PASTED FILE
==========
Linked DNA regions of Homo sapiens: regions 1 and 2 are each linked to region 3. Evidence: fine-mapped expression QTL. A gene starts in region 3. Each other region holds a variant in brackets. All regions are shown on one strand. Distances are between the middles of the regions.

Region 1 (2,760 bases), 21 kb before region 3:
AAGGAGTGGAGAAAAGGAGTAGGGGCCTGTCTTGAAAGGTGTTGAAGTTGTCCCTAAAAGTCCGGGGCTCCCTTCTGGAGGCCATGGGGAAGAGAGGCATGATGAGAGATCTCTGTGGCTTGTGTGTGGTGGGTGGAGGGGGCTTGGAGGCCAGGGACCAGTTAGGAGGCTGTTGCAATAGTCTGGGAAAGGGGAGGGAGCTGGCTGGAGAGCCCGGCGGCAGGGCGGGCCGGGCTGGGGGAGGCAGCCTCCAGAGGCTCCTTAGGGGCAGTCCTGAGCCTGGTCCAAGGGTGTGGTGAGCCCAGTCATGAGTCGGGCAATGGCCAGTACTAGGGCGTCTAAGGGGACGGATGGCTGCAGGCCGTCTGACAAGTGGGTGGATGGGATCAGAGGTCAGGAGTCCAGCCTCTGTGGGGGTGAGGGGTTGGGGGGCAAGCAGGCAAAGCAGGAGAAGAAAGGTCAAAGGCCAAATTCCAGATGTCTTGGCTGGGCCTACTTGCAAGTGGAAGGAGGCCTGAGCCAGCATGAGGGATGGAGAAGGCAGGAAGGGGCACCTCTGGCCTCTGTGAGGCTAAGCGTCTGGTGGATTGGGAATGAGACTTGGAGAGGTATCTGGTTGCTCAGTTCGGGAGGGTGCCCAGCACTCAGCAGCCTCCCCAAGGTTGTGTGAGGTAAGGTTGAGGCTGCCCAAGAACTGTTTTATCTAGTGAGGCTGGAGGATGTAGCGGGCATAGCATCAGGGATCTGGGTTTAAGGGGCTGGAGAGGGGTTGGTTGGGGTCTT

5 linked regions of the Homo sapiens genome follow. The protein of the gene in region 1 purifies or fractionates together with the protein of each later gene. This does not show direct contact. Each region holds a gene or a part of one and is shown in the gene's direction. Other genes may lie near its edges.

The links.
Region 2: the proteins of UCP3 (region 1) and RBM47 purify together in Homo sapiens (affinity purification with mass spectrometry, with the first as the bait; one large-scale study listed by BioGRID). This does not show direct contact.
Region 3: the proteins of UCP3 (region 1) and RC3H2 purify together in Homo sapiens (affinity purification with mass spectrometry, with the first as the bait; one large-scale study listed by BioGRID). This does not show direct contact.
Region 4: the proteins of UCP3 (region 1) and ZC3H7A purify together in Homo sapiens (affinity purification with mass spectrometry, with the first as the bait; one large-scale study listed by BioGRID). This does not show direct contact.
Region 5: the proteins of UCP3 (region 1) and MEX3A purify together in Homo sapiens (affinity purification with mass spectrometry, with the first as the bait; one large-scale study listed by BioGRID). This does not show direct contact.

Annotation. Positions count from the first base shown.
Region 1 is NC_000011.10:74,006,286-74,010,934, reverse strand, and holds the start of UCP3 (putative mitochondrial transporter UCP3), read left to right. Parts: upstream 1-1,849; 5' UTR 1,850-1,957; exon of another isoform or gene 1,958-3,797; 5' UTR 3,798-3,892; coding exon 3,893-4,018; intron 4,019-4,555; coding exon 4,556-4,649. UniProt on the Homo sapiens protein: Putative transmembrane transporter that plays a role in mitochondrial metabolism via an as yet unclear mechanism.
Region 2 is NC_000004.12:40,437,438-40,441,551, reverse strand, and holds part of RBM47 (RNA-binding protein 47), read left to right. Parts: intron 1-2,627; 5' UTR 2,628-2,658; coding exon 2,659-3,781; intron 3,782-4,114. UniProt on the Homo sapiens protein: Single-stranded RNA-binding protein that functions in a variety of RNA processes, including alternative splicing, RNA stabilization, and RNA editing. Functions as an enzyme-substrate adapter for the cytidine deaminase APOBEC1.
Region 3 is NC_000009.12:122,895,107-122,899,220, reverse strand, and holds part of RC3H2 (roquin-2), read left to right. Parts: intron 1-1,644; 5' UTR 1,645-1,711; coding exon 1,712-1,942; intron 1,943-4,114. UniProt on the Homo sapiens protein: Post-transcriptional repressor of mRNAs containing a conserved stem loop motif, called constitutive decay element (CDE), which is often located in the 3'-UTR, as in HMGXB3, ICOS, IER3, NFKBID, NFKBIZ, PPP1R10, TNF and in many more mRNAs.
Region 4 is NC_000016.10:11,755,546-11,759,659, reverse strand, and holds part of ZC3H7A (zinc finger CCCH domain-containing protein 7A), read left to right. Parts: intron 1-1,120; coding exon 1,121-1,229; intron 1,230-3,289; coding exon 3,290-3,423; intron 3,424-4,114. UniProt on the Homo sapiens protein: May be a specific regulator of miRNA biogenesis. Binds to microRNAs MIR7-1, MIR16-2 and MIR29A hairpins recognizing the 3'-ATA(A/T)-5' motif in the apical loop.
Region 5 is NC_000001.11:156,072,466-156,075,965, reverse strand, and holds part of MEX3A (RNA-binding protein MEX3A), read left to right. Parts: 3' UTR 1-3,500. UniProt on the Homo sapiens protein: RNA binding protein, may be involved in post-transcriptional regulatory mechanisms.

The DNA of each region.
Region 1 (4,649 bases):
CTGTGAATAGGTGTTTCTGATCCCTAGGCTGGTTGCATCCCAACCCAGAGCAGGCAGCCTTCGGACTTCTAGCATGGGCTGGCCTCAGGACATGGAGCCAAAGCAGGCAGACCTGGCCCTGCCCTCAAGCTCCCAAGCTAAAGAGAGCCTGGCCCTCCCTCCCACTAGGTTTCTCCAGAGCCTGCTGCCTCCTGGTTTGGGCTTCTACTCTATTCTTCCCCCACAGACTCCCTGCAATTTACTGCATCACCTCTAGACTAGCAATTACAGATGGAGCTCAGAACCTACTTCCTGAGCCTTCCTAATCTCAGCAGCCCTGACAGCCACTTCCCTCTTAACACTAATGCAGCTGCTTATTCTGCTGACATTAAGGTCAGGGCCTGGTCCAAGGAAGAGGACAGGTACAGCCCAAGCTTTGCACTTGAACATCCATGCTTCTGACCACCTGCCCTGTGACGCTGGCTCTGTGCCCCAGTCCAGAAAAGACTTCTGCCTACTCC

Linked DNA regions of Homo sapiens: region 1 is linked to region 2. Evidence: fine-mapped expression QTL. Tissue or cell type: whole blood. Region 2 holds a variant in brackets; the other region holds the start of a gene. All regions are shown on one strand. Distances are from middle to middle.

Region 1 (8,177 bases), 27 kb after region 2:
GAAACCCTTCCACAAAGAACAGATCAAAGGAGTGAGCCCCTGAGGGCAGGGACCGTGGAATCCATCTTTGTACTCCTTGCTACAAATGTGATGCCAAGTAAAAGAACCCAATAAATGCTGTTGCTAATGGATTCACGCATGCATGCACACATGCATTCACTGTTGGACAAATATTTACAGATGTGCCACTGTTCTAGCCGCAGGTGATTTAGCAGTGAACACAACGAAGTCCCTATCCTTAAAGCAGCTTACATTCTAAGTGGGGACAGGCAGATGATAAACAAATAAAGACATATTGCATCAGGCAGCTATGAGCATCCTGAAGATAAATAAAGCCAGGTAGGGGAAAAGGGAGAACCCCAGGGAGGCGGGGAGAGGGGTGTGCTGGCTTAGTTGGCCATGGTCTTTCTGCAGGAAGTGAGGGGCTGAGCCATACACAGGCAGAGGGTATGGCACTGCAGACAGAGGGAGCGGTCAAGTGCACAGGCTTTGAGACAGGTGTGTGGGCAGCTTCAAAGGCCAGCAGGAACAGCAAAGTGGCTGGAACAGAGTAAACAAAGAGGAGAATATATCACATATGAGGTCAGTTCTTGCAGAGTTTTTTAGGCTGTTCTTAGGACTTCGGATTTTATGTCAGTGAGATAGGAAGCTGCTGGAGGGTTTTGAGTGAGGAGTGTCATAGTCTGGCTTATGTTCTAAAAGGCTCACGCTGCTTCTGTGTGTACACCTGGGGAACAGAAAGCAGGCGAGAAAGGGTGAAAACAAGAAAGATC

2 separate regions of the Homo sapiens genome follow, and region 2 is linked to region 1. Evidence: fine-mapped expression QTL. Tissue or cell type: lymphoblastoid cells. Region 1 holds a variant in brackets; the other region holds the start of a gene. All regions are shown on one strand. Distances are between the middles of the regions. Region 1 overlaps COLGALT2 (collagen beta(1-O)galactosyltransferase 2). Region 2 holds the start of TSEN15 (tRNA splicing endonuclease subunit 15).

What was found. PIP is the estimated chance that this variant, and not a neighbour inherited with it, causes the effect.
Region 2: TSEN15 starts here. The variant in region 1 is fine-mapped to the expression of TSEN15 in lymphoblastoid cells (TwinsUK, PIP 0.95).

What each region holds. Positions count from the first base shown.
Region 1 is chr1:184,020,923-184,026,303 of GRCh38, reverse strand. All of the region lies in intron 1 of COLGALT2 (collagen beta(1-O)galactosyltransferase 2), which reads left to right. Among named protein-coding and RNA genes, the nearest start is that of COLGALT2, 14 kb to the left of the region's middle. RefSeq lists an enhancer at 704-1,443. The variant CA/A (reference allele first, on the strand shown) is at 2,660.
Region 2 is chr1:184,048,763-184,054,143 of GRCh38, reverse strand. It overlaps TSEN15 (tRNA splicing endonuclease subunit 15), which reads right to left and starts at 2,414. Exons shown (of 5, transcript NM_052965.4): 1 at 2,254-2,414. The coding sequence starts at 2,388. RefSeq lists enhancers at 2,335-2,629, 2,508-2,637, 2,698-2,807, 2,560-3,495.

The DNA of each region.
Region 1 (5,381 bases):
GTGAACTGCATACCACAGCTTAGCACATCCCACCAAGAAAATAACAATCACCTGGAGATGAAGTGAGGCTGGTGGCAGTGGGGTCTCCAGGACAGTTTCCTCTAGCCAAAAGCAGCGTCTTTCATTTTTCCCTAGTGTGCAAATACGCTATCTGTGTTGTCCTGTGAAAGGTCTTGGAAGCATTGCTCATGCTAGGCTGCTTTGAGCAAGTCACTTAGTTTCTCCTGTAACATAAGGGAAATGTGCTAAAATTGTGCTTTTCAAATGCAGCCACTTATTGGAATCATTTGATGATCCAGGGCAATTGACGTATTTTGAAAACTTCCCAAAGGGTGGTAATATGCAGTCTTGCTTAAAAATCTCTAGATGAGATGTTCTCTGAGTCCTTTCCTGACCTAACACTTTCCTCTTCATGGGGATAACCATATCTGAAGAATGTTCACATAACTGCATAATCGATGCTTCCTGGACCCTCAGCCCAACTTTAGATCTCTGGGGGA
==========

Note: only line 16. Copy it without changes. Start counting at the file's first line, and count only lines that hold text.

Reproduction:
The DNA of each region.